August 04, 20203 min read

Overengineering - the act of designing a product to be more robust or have more features than often necessary for its intended use, or for a process to be unnecessarily complex or inefficient.

Customer: I would like a secure door for my house.

You: Say no more.

Proceed to install state-of-the-art bank vault-like door with computer vision, face recognition technology, and a secure 22-digit keypad that needs to be reset every 30 minutes.

Customer: ...

What is overengineering

Overengineering is a common issue in software engineering that leads to unnecessary bloat and complexity with no marginal value to users.

For certain industries where product safety is non-negotiable, overengineering might be necessary - aircrafts, cars, rockets, medical devices.

But if all a customer needs is a bike to get from point A to point B, you would not want to build a plane.

Why do we overengineer?


Management issue - when management does not know intimately what users need, and does not understand the trade-off and prioritisation necessary in a software development process.

The biggest culprit is often wanting things built "just in case".

Building a software used by 1000 users is different from building one used by 10 million users in term of architectural decisions. Similarly, building an e-commerce platform with bespoke Warehouse Management System for 100 SKUs vs 1 million SKUs are two completely different ball games.

If you are starting a new product, you should value speed to market and iteration instead of taking forever to build a system robust enough for 10 million users or 1 million SKUs.

When you reach 10 million users, it will be a good problem to have, and with this traction you should have the resource and funding to solve for it then.


Software engineers have a preference for writing clean and elegant code, and generally follow two guiding principles for source code:

  • easy to understand
  • easy to change/maintain

Sometimes, these 2 objectives do conflict.

Code that is easy to read and understand often means the code is hard to change when the requirements change.

Conversely when you refactor code and add more abstractions to achieve DRY (don't repeat yourself) and make the code future-proof, it becomes more complex and harder to understand for the next developer to make future enhancements and bug fixes.

This is a delicate act of balance that requires judgment, and more importantly, asking product owner/manager tough questions: is X expected to change in the near future?

How to avoid


There's a saying in startup: don't hire until it hurts. Similarly in software, don't build something unless it is a problem.

Challenge and question your product owner:

  • do we really need an API for this instead of hardcoding?
  • do we need a Content Management System just to update terms and conditions and app banners once a year?
  • do we need a complex user analytics visualisation dashboard when we have only 1000 users and Google Analytics can do the job?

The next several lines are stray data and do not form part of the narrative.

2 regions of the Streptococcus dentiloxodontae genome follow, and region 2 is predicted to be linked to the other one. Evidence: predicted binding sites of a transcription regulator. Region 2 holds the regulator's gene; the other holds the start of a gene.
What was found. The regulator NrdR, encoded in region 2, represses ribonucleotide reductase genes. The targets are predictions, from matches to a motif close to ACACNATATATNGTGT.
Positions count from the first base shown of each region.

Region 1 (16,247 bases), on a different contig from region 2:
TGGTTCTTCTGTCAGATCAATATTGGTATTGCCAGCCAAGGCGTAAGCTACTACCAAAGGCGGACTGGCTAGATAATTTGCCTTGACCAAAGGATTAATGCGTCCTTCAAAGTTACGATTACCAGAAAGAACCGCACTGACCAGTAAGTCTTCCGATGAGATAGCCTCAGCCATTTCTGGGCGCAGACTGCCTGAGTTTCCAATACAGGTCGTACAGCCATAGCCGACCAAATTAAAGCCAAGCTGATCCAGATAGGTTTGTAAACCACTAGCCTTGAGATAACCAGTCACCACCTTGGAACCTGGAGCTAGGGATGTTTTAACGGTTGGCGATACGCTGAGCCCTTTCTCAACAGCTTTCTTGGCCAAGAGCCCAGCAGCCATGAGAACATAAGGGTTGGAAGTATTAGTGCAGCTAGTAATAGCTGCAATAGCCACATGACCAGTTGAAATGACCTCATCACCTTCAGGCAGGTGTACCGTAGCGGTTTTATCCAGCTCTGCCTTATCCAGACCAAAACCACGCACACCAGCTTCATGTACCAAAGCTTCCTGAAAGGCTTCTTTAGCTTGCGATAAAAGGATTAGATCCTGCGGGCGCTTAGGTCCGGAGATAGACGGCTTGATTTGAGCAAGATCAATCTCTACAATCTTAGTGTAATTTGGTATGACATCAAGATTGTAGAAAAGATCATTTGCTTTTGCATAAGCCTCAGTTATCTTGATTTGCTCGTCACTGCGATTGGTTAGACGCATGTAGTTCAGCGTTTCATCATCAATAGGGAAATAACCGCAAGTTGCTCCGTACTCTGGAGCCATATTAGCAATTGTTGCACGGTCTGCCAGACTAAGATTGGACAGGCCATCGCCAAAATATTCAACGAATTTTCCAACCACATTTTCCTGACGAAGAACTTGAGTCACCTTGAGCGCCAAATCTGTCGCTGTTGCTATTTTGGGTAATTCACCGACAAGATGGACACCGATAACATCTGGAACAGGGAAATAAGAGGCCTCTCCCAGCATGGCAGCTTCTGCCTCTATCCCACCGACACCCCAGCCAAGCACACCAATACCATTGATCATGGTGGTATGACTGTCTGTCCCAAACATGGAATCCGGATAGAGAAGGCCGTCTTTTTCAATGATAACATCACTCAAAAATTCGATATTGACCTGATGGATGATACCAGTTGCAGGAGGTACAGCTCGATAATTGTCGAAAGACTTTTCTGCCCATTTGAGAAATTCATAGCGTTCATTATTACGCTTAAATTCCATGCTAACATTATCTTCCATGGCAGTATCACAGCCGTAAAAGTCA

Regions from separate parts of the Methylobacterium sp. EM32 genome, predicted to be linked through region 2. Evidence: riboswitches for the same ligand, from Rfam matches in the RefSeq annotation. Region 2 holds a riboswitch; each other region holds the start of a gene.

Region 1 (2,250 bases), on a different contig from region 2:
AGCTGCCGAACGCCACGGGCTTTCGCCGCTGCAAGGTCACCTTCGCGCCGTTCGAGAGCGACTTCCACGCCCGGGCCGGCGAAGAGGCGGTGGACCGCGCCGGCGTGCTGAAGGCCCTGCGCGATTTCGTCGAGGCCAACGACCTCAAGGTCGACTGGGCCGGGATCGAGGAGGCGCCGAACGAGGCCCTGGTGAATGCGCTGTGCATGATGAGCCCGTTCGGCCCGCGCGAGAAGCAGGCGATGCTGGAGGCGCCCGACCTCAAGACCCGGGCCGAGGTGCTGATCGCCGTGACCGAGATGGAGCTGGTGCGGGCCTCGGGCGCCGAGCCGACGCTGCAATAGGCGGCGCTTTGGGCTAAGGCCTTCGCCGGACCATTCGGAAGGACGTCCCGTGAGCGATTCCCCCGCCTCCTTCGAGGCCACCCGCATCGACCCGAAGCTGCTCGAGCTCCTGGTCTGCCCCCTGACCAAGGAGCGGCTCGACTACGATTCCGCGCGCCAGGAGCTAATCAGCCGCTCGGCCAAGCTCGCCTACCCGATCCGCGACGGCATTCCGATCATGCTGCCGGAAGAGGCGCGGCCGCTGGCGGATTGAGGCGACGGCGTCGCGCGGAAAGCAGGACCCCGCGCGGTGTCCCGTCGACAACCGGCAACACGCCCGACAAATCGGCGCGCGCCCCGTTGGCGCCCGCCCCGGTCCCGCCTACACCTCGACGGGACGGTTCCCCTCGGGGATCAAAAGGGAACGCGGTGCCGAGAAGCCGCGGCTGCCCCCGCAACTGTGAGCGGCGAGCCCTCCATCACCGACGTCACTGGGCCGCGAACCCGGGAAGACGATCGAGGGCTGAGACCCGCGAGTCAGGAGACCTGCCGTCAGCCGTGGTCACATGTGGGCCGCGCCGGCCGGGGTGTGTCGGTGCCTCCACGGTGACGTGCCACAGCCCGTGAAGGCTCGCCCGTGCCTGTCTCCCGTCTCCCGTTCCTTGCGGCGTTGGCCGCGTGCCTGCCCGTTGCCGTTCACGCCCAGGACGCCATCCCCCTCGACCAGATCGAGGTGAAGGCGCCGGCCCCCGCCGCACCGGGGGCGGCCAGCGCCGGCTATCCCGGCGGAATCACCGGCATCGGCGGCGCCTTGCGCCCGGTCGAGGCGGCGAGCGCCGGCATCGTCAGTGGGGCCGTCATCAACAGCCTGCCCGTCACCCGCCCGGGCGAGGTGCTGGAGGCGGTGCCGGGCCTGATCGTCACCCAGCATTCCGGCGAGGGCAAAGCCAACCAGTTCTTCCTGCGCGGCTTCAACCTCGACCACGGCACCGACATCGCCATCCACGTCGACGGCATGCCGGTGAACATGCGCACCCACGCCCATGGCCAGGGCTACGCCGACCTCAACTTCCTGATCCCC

Focus on implementing the right solution instead of using a hot / trending technology.

There is an interesting golden rule of Machine Learning by Google that says "Don't use ML unless you have to."

If all you need is a google spreedsheet or excel, you don't need a database or a machine learning system.

If your team is more comfortable in a traditional server application, there's no need to jump into the Serverless bandwagon unless it is the absolutely right choice.

If lots of code is faster and easier than no-code, then do lots of code.


Keep your obsession for clean code in perspective.

Let clean code guide you. Then let it go.
- Dan Abramov - Goodbye Clean Code

Programming is ultimately problem-solving. When we are unsure if we need an additional abstraction, go back to first-principle thinking: does it solve our problem at hand?

Constantly ask yourself if the way you’re currently writing code solves the immediate problem, or if you’re writing it in a way to future proof it and make it more resilient to change. If it is the latter, be honest if the future will be any time soon.


Good developers copy, great developers paste.

If there are good libraries or plugins availables, build on other people's work and use it. While there is joy as a creator in building something from scratch, most common problems we need have already been efficiently solved by others.

Your time should be focused on building the key features of your application, instead of coding another carousel banner or admin panel CRUD pages.


Management needs to understand what is the North Star of your product.

"I want a site that uses the least amount of code"
"I want a site with 100/100 Lighthouse score"
"I want a site that uses Machine Learning or Blockchain"

- **said no user ever**

If the North Star of your product is done well, all other features are secondary. Conversely, if your North Star is mediocre, it does not matter even if all other features are perfectly executed.

E.g. Tik Tok's North Star is its algorithmic distribution of content - as opposed to distribution based on social graph (FB) or interest graph (Twitter). It focuses its engineering heavily on perfecting the machine learning algorithm, which learns from user's consumption pattern and builds up passive personalisation. It does not waste much effort in goading users to add friends and follow people or urge them to grant access to their phone contact lists.

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